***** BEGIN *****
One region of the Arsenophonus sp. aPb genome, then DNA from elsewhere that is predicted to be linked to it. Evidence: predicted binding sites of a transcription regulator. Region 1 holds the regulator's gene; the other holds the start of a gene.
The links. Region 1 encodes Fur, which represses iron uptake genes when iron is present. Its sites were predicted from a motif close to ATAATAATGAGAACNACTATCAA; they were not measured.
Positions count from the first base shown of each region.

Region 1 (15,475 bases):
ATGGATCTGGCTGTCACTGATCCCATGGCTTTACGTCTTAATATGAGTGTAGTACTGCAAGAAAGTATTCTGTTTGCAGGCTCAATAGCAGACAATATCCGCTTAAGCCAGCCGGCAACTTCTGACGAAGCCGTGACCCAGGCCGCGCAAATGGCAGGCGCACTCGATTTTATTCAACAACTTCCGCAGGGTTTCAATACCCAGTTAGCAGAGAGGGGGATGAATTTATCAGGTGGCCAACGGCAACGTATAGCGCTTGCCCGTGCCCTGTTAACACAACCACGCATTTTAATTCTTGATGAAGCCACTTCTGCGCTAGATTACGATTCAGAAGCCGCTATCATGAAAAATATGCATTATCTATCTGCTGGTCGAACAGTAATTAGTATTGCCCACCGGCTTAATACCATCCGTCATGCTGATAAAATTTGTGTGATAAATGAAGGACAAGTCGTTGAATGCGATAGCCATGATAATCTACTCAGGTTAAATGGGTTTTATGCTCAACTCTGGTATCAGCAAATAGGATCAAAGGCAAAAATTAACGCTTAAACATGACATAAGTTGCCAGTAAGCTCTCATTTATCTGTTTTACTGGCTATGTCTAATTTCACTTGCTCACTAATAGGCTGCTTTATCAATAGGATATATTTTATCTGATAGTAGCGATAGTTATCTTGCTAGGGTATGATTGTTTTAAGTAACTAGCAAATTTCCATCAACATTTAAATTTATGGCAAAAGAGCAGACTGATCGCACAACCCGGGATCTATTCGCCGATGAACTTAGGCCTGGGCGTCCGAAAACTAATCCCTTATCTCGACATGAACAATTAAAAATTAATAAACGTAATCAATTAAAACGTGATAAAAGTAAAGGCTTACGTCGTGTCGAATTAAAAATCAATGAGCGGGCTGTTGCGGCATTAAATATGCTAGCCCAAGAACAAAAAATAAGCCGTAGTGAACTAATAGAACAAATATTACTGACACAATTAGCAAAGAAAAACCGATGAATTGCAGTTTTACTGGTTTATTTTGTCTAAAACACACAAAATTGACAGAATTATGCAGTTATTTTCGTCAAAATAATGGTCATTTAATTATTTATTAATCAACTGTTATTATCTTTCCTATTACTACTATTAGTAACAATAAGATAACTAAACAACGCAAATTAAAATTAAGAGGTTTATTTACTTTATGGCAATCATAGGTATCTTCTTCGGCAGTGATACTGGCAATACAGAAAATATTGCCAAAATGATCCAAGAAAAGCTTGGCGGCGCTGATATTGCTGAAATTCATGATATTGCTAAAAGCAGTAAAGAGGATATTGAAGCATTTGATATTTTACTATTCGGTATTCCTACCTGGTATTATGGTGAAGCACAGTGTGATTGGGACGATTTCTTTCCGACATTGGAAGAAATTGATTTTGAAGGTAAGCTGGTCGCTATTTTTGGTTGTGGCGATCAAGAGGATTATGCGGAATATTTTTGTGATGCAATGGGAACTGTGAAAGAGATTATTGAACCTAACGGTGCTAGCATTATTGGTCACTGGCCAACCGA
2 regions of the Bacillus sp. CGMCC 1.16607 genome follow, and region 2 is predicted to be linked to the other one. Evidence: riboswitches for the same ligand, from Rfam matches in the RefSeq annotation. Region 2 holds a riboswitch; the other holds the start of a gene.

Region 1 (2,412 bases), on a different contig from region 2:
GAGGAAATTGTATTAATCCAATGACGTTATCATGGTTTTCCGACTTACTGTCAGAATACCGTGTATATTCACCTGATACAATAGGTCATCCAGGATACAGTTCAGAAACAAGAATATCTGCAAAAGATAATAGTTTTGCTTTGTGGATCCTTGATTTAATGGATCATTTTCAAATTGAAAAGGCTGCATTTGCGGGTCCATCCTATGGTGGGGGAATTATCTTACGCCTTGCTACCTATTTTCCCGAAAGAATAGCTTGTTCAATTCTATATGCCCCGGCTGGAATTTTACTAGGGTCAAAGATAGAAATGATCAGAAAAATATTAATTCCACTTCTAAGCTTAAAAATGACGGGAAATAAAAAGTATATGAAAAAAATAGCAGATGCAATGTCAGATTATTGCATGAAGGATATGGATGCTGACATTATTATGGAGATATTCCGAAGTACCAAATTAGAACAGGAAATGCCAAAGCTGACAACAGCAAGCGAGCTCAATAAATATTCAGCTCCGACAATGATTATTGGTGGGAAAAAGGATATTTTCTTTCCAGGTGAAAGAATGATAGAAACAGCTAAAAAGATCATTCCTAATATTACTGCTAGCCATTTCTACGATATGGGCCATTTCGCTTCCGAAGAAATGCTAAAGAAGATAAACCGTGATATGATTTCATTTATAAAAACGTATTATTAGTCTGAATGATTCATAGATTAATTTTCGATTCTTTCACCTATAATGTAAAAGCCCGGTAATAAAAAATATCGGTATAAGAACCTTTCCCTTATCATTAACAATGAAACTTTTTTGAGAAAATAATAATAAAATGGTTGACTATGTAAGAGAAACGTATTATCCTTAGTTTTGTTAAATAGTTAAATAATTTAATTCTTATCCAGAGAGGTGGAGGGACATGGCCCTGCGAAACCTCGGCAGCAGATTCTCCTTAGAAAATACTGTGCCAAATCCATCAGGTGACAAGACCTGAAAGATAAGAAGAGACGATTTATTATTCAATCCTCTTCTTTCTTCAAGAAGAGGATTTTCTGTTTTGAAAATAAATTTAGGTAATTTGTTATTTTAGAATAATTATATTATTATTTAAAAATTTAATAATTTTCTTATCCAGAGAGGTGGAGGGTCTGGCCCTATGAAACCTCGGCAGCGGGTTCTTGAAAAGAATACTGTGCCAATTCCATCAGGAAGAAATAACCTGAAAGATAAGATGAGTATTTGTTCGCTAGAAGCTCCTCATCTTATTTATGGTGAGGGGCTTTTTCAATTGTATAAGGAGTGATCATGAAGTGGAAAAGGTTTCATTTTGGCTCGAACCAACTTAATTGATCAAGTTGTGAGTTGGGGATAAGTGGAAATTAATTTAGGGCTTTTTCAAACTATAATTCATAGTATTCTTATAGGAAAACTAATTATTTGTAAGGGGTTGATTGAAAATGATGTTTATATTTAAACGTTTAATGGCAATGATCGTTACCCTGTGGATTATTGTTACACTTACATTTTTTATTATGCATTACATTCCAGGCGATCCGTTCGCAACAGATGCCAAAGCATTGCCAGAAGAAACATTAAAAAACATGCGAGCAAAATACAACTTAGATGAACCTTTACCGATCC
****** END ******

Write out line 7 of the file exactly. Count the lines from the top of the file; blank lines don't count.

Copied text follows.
Region 1 (2,412 bases), on a different contig from region 2: